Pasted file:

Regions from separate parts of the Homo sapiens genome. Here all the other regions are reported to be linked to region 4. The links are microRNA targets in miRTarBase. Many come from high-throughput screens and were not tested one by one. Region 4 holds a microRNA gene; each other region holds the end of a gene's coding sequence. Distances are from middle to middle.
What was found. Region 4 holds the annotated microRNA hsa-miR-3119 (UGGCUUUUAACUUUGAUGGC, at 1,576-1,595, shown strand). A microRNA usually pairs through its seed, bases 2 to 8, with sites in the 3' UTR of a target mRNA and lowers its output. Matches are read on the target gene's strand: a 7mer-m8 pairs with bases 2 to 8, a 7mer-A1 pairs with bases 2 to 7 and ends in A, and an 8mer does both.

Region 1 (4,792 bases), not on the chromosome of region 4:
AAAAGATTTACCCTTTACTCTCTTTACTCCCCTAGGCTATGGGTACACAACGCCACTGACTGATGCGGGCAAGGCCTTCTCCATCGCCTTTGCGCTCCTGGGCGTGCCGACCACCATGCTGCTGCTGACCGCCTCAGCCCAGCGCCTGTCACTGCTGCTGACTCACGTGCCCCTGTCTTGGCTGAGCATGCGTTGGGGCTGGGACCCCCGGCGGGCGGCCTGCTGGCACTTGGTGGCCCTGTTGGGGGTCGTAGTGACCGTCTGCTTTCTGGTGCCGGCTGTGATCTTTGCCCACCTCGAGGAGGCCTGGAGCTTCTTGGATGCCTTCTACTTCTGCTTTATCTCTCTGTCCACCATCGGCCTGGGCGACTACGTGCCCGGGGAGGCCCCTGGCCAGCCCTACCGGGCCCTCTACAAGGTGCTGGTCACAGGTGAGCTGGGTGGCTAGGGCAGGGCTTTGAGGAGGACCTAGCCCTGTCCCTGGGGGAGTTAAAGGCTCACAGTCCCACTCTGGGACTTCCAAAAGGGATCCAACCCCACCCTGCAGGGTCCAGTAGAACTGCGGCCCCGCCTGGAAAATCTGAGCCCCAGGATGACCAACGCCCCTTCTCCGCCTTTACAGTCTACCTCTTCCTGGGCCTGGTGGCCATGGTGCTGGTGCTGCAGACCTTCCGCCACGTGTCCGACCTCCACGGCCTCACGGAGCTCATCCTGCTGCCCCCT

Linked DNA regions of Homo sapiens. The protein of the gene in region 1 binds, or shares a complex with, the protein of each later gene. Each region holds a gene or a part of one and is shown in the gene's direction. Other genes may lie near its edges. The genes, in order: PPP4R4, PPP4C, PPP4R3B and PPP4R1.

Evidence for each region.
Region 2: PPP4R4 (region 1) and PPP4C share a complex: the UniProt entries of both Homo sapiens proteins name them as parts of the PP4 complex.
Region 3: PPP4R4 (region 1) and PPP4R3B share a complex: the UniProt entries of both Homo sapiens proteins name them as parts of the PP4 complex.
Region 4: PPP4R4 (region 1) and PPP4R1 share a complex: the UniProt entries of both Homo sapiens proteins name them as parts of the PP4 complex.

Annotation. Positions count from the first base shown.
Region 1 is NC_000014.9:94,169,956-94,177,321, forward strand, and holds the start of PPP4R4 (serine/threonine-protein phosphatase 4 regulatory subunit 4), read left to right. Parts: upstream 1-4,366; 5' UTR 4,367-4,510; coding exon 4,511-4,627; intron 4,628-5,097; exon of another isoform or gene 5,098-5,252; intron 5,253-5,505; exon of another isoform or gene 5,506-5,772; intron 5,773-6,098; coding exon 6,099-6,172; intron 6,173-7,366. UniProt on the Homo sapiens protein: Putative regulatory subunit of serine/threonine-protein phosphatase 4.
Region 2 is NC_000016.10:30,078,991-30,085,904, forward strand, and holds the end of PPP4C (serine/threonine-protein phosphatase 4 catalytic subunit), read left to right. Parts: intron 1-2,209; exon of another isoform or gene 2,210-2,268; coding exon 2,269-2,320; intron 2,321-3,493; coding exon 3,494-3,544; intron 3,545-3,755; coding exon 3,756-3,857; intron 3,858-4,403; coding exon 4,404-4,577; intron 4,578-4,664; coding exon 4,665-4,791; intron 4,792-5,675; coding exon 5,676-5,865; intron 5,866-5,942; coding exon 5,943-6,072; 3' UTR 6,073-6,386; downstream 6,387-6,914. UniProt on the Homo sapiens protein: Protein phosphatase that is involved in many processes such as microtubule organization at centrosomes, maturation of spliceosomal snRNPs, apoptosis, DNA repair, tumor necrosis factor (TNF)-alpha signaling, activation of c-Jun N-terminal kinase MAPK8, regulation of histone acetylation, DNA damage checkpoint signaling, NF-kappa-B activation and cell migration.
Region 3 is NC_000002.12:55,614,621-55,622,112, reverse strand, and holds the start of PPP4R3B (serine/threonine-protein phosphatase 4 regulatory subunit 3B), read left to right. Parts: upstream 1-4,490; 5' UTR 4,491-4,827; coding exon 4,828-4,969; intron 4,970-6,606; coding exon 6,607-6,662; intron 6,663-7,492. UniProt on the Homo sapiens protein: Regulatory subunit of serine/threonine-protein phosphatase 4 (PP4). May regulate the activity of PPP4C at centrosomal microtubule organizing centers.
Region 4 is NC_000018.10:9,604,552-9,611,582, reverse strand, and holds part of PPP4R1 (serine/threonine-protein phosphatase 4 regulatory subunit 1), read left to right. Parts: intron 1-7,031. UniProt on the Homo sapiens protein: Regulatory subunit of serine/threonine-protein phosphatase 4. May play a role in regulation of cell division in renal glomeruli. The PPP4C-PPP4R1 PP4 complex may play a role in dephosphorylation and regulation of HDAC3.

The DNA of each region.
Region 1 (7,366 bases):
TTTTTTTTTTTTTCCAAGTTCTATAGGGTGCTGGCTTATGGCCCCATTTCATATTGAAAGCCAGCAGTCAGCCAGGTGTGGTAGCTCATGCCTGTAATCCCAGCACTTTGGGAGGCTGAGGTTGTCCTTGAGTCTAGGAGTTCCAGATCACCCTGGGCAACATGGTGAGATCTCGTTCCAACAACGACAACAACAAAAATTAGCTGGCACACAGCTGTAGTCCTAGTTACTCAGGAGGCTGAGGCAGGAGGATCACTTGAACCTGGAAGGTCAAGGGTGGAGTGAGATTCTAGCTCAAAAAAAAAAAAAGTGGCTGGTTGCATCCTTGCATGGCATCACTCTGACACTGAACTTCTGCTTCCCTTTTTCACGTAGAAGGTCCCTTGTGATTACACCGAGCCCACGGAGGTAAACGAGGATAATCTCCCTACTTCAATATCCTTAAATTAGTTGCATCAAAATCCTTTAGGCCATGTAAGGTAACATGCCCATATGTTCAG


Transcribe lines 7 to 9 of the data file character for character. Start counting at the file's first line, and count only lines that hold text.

Region 2: PPP4R4 (region 1) and PPP4C share a complex: the UniProt entries of both Homo sapiens proteins name them as parts of the PP4 complex.
Region 3: PPP4R4 (region 1) and PPP4R3B share a complex: the UniProt entries of both Homo sapiens proteins name them as parts of the PP4 complex.
Region 4: PPP4R4 (region 1) and PPP4R1 share a complex: the UniProt entries of both Homo sapiens proteins name them as parts of the PP4 complex.